Not only does this brand of Gitane-smoking pouty insouciance offer up a dangerously narrow perspective, it belies the really interesting and important cultural story coming out of France. That, just like her sisters across the Atlantic, French women’s fight for inclusivity is real and it is now. Time to broaden your horizons, stow away all those style guides and meet five badass French women you need to be following right now. No French dictionary required.

1. Lalaa Misaki, Rewriting the Fashion Influencer Rules

lalaajpg c0ad3via Instagram/@lalaamisaki
In a country known for its "grossophobie" (that’s fatphobia to you and me), Lalaa Misaki stands out from the Instagram crowd with her body-positive attitude, inclusive style tips and motivational fitness posts. What’s more, her hipster take on downtown boldness dispels the myth that all French women are Breton shirt-wearing automatons.

 

2. Alice Pfeiffer, Challenging Fashion Commentary Norms

AlicePfeifferjpg 1c5cbvia Instagram/@alicepfeiffer

As Antidote Magazine’s Editor at Large, Alice offers up super smart analysis on the intersections of French fashion and culture. Want to know what all the cool kids are really listening to and where they’re going in Paris? Follow Alice. After all, Paris’ cultural scene isn’t about Edith Piaf accordion music and sitting on a picturesque café terrace with a baguette tucked under the arm. As a contributor to French newspaper Le Monde and the country’s answer to Rolling Stone magazine, her bilingual posts make it easy to dive into an often-ignored cultural air du temps.

 

3. Adeline Rapon, Making the Case for Natural Beauty

AdelineRapon 2a931via Instagram/@adelinerapon
Yes, you’ll see jewelry designer Adeline Rapon in a beret. But with her retro-inflected glamour and afro curls, she makes the case for stepping outside the French beauty diktats that once had her chemically relaxing her hair.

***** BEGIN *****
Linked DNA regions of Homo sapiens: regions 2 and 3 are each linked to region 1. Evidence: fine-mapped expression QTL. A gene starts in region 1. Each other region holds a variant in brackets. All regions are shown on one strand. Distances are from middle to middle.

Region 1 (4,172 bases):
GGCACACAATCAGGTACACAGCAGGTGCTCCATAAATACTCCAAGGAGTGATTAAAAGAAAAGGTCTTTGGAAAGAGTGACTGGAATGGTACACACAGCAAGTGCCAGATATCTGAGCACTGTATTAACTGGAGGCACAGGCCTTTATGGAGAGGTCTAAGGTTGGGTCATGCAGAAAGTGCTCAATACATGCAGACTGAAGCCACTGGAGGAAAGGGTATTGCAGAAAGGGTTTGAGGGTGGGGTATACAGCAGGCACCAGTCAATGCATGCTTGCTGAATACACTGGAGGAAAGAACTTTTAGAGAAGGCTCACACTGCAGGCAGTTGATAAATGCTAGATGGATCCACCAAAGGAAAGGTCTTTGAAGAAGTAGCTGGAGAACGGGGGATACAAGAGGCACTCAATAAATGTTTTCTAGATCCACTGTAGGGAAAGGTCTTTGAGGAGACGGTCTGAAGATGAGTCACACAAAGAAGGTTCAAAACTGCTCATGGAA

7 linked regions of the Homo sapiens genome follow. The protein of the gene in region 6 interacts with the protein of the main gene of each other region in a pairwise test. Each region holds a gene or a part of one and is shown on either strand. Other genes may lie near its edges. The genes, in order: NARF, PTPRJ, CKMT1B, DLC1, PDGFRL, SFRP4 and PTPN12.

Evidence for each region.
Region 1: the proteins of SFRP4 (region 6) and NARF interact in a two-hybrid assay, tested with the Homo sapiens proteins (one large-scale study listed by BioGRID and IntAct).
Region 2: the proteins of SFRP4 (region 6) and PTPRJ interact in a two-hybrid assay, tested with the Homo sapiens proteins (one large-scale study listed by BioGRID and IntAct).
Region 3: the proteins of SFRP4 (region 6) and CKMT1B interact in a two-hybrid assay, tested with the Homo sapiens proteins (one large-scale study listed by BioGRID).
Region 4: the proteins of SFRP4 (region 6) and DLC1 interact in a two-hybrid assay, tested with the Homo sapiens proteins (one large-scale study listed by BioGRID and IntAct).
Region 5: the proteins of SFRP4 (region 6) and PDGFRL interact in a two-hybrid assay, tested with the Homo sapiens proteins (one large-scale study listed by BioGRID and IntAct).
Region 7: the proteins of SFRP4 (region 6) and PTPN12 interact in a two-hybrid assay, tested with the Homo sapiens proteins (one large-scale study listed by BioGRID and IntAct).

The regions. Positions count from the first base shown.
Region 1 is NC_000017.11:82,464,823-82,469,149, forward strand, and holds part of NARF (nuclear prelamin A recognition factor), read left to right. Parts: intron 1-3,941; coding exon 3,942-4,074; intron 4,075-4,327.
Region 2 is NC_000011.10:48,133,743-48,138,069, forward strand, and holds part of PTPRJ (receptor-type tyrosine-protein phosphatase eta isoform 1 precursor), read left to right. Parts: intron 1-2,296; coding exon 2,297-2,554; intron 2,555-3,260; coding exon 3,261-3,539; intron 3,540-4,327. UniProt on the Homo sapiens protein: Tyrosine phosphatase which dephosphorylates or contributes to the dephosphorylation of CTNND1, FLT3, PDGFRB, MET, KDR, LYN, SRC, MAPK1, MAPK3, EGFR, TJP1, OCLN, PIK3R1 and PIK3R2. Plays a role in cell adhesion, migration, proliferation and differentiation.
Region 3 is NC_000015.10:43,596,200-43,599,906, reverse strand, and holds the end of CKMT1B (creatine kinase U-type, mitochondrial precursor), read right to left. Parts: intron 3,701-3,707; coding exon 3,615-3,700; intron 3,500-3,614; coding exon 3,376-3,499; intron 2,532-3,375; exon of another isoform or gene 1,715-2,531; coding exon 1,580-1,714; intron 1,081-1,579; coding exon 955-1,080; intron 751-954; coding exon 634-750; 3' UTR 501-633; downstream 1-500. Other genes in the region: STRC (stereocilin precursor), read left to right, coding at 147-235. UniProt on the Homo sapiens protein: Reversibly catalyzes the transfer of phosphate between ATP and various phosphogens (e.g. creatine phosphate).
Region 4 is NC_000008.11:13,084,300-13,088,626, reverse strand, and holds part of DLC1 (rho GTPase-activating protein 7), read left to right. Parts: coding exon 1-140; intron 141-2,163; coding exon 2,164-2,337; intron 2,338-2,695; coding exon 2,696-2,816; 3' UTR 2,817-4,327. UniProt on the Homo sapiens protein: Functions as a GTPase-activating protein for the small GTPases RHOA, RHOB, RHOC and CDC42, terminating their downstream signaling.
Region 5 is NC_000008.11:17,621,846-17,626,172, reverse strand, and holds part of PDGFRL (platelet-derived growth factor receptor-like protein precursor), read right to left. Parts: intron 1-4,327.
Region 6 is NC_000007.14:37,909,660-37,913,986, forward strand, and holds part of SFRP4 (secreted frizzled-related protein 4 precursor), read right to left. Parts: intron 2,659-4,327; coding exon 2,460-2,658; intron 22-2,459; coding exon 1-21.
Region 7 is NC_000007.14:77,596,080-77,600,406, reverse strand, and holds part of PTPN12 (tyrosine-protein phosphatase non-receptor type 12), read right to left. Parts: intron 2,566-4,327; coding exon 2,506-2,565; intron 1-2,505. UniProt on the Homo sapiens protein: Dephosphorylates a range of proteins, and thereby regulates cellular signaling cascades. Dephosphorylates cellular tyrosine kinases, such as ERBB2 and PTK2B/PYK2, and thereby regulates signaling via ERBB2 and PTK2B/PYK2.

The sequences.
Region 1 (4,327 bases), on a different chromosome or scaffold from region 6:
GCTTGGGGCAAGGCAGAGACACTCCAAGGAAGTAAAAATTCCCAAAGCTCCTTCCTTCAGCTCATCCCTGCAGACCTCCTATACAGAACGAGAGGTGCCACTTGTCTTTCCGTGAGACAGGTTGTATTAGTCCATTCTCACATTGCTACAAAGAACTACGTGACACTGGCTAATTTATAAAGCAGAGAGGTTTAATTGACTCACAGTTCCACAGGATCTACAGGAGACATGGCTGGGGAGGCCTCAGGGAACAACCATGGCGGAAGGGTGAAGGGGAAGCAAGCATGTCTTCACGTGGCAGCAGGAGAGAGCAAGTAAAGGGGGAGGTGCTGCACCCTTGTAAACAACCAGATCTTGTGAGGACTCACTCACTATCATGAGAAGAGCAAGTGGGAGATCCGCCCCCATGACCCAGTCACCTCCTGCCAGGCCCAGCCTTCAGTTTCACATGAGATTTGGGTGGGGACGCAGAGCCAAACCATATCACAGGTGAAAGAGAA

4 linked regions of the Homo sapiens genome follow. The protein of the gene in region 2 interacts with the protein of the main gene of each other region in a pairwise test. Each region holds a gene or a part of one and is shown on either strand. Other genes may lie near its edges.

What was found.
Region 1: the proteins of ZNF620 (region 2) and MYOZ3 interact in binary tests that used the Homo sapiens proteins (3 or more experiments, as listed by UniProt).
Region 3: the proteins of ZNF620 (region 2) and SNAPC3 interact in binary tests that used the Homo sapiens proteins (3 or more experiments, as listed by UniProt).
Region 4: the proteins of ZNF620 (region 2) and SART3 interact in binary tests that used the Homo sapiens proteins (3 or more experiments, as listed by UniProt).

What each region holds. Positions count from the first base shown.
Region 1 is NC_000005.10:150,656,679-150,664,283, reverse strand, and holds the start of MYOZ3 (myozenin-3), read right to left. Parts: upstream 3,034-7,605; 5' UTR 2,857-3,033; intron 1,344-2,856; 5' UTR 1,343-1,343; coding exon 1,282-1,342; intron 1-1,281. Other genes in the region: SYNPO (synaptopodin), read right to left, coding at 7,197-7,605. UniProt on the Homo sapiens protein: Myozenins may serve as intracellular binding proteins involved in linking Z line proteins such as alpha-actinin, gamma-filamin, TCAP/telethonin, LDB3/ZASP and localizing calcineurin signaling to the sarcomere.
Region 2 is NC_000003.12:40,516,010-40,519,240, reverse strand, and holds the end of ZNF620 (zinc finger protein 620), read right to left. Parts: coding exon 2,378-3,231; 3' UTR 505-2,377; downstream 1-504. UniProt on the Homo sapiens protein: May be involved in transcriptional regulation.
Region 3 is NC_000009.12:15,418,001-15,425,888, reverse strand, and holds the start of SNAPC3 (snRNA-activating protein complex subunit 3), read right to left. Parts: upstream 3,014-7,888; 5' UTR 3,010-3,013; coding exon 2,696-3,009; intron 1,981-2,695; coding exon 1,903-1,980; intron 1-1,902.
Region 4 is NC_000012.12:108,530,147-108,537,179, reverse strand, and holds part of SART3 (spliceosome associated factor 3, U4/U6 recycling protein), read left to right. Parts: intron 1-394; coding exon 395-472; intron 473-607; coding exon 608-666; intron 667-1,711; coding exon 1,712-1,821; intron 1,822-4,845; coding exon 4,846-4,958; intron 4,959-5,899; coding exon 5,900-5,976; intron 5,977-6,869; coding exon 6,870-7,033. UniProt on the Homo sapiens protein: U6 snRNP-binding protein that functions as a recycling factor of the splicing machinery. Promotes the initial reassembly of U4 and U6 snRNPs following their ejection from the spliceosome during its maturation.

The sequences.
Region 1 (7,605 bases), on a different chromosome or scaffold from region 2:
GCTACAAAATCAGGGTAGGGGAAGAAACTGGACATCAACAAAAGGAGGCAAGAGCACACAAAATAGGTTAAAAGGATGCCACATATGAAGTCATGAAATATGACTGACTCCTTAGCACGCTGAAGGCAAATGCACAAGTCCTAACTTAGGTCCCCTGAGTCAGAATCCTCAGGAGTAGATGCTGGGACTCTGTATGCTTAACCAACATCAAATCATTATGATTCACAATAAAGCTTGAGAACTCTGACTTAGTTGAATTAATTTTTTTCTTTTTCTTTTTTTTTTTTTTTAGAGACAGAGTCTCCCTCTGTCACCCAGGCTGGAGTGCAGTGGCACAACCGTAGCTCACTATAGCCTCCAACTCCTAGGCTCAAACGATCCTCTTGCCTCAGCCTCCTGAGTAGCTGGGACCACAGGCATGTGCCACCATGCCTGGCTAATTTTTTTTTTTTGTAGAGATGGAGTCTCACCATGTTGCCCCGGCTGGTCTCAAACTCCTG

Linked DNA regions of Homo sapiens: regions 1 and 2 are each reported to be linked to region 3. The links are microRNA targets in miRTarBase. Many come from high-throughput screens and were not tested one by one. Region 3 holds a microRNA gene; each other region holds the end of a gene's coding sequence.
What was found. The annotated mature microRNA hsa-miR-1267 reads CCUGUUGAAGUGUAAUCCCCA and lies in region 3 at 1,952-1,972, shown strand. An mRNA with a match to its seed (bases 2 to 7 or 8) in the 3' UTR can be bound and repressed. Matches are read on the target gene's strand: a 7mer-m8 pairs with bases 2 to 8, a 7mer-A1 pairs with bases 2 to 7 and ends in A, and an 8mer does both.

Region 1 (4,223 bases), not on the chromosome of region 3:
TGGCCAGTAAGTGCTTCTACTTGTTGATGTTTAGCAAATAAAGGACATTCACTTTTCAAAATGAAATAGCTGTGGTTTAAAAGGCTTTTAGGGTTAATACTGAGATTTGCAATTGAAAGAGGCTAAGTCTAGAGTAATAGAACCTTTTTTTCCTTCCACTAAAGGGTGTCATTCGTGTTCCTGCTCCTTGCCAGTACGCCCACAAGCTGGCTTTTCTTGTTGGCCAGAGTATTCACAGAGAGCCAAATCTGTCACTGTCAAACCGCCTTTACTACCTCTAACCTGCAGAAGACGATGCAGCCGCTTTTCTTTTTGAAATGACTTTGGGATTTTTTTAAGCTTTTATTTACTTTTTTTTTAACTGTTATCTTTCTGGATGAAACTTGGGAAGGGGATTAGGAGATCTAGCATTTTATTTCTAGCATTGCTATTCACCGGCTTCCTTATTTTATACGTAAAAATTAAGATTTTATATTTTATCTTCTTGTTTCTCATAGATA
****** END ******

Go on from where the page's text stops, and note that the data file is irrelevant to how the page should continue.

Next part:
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4. Lauren Bastide, Giving Voice to French Feminism

LaurenBastide 5e83fvia Instagram/@laurenbastide

Journalist, feminist and podcaster Bastide’s posts offer up a porthole into feminist French life today, complete with short and sweet takes on current talking points and hashtags in English. Cases in point? #balancetonporc, France’s version of #metoo hashtag and the political debate raging around tired French language rules that are dominated by the masculine word form.

 

5. Diglee, Drawing Outside the Box

Digleejpg 22daaInstagram/@diglee__glittering__bitch

And because saccharine illustration and swirly French wording is a prominent part of the stereotypical French girl aesthetic, let’s not forget illustrator Maureen Winglove-Diglee. Blogging since 2007, Maureen’s illustrations take on social media censorship to depict women outside the strict lines of French chic conformity.

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Brit abroad, full-time Francophile and flapper wannabe Rachel Huber is a writer, translator and content strategist now based in California. Her favorite food is the Proustian Madeleine. You can follow her on Instagram @rachuber.